Photo: Paul MacManus

Fave Five: Mike Scott of the Waterboys on Keith Richards

The Waterboys ambitious new double-album culls a lot of inspirations, but Mike Scott is happy to expound upon one of the key ones: Keith Richards and his most badass moments.
The Waterboys
Out of All This Blue

In many ways, the Waterboys remain one of the greatest cult bands of our time, with Scotsman Mike Scott developing a sound that helped bridge Celtic folk idioms into a modern rock context, his songs never anything if not wholly accessible. With over three decades of seminal songs under his belt, Scott has managed to evolve and develop his sound to keep up with the times, but never without that unmistakable Waterboys edge.

So for Out of All This Blue, his first album in two years, Scott made it a double-disc effort, covering a panoply of genres while still rooting each song in a distinct, memorable hook. It’s an overambitious effort, but one that leads to his highest UK chart ranking since 1993’s Dream Harder, proving that while people will always have the Waterboys in their nostalgic hearts, the music he’s working on now remains as potent as ever.

To celebrate the occasion, Scott tackled his Fave Five for PopMatters, but instead of gunning for his top five favorite albums of all time, he went with something a little bit more specific. “I wrote ‘Mister Charisma’ on the new Waterboys album, Out Of All This Blue, about my favorite musician Keith Richards,” he tells us. “I greatly admire who Keith has become over the years as a man and a spirit. But my song says ‘Please, mate, can you make the news these days with a killer riff or a beautiful song rather than by slagging Sgt. Pepper or coming up with newsworthy trivia?’ And here, from the days of his high greatness are my favorite five Keith Richards moments.”

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1. Busts Greatest Move Ever in Video for “Jumping Jack Flash”

May 1968. The Stones film a promo for their new single “Jumping Jack Flash”. Mick wears war paint, Brian’s face is pancake green, Charlie’s bored and Bill’s mysterious. Meanwhile, Keef has discovered the all-time greatest rock’n’roll facial expression, a puckered-lip pout that transmits defiance, hedonism and the way his guitar riff sounds all at once. The camera catches it four, maybe five times and you can imagine the director shouting “Yeah, that face, get that!”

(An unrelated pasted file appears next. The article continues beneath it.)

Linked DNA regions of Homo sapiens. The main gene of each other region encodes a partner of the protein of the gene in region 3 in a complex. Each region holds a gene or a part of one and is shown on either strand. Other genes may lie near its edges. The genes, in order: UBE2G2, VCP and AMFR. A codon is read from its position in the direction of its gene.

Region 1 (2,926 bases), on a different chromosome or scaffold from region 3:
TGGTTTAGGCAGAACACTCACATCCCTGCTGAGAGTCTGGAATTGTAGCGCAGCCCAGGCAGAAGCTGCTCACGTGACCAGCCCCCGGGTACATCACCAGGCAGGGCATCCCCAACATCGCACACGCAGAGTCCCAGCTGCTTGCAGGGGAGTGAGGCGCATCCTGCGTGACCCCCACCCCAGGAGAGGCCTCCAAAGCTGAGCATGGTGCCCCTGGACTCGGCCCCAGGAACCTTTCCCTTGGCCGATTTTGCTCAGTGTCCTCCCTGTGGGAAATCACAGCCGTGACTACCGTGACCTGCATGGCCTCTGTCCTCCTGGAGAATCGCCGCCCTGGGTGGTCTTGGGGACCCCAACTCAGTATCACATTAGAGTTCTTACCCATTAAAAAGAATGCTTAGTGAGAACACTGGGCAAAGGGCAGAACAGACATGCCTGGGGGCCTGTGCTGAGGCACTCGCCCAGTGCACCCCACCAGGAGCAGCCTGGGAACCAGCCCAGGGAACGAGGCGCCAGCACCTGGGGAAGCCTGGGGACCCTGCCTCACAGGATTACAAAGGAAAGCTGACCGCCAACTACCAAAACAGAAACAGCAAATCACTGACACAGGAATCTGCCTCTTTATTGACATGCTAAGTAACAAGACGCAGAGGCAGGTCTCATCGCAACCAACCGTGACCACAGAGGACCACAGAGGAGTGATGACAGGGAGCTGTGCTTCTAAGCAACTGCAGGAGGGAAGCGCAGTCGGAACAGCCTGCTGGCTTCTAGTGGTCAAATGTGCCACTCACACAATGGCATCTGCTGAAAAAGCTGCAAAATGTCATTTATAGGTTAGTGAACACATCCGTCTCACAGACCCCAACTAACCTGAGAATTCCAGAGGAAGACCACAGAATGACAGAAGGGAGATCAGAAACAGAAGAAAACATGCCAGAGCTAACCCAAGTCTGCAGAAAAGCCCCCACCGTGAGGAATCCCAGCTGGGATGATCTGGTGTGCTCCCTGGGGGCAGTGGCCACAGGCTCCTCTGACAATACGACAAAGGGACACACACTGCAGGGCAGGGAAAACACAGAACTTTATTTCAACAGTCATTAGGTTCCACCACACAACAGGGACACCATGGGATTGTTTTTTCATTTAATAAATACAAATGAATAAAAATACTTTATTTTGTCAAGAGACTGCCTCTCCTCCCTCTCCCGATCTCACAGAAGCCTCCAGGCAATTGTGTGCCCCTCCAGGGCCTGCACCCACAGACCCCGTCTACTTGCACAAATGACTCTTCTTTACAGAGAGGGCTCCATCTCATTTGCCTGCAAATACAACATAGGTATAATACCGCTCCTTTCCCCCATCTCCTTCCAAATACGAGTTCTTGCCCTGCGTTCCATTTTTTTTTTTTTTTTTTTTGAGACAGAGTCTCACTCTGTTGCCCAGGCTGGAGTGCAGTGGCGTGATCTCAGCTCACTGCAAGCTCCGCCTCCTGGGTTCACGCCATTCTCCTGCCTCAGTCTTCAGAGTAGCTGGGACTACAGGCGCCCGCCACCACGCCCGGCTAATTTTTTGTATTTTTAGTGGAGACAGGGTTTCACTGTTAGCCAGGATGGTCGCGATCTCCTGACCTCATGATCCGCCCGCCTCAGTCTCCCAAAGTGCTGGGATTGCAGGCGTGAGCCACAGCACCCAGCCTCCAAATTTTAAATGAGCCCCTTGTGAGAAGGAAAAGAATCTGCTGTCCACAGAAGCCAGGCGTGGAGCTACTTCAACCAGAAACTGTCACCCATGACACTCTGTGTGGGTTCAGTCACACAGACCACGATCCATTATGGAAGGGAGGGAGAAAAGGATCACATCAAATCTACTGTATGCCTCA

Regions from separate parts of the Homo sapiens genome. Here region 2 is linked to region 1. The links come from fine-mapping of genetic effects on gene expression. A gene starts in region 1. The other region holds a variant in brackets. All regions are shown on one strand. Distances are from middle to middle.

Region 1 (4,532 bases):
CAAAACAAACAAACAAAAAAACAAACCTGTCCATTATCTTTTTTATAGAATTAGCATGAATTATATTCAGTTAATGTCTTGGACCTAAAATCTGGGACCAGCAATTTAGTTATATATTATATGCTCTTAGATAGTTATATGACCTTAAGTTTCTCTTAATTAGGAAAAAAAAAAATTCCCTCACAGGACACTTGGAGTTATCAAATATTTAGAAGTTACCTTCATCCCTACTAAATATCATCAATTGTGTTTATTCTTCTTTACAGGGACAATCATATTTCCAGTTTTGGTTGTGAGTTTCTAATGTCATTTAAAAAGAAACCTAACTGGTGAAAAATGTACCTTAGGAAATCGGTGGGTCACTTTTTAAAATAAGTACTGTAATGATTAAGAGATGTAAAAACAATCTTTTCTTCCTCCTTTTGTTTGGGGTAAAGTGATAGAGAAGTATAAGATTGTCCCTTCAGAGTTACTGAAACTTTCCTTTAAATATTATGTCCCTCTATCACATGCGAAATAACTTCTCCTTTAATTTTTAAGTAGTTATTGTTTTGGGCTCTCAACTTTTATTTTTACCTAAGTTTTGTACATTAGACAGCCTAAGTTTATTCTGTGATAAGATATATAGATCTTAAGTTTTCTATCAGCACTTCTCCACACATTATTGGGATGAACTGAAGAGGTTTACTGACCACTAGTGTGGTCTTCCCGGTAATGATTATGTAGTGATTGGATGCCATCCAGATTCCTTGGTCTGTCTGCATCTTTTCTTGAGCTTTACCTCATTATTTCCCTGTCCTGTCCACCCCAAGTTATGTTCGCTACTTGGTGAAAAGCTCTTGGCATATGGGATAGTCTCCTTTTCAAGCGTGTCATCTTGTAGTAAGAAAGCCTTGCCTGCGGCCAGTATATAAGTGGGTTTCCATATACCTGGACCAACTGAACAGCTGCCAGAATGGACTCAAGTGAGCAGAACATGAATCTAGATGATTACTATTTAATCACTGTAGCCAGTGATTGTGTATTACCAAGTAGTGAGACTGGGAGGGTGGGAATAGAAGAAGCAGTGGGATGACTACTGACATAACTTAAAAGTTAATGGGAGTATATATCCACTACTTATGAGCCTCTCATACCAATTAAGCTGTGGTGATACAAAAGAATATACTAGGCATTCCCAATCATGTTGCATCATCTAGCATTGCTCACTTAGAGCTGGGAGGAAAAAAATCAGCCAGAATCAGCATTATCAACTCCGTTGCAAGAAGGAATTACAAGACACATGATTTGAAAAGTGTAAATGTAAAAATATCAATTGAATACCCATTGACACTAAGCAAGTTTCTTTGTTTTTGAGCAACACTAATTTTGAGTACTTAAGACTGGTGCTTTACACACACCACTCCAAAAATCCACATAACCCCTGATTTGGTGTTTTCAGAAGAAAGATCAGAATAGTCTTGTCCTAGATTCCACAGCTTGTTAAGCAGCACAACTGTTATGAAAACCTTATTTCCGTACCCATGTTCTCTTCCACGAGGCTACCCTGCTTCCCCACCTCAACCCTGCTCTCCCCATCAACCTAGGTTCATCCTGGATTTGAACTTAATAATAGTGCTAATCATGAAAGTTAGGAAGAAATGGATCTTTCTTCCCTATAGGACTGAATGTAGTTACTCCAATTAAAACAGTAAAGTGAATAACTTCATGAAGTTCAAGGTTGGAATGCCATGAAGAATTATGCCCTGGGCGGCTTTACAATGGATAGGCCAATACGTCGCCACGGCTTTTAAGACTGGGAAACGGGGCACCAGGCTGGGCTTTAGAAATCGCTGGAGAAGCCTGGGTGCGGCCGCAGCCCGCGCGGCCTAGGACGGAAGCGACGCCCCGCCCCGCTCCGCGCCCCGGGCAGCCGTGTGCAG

For the first minute and a half, the film is all close shots, claustrophobic, thrilling. Then the focus widens and we see Mick is dancing in front of the band. Behind him, while he sings “And I frowned” in the third line of the third verse, Keef busts the greatest rock move ever. It has four components: he yanks his arm back while striking a guitar chord; he ducks; he turns to his left, and he throws that puckered-lip pout again. In a single second, he defines rock’n’roll for all time as a sound, a dance, and an attitude.

2. Nails the Apocalypse at 2:18-2:40 of “Gimme Shelter”

Keef’s guitar-led intro to this famous Stones song builds a tension that is sustained and built on through the first two verses and choruses, conjuring the sense of a coming storm, an end of days. At 2:01 the song hits an instrumental. Mick’s harmonica howls while the tension, the moment before the storm breaks, holds over a single rolling chord. Then at 2:18 the clouds open, the chords descend and Keef delivers 22 seconds of understated-yet-apocalyptic lead guitar in which the silences he leaves say as much as the killer riffs he plays.

3. Stands Up to the British Establishment in the Court Dock

In court on hugely-publicised drug possession charges in 1967, Keith was questioned in high patronizing fashion by the prosecuting counsel whether he considered it “normal” for a “young woman” to be dressed in “nothing but a rug.” Marianne Faithfull had been found in those circumstances in Keith’s house. His devastating and courageous reply: “We are not old men. We are not worried about petty morals.”

4. The Last Moments of The Guitar Solo on “Wild Horses”

Keith’s lead guitar accompaniment to Mick Jagger’s vocal on Wild Horses is a masterpiece of empathy. If guitar playing can be compassionate, this is it. He backs his singer every step of the way, then takes a short solo from 3:04 to 3:17 that simply holds the line for Jagger till his vocal returns. But at 4:41 he finally expresses himself fully in a 28-second break of unsurpassed beauty.

The passage climaxes in a last exquisite rise from 5:06-5:09 that perfectly and selflessly sets up the return of the chorus. Keef sings his ass off in the final chorus, as he has done throughout the song, but when the final chords come, he leaves the melodic expression to Jim Dickenson’s piano. He knows, master that he is, that he said it all in the solo and need play no more.

5. The Intro of “(I Can’t Get No) Satisfaction”

I rest my case.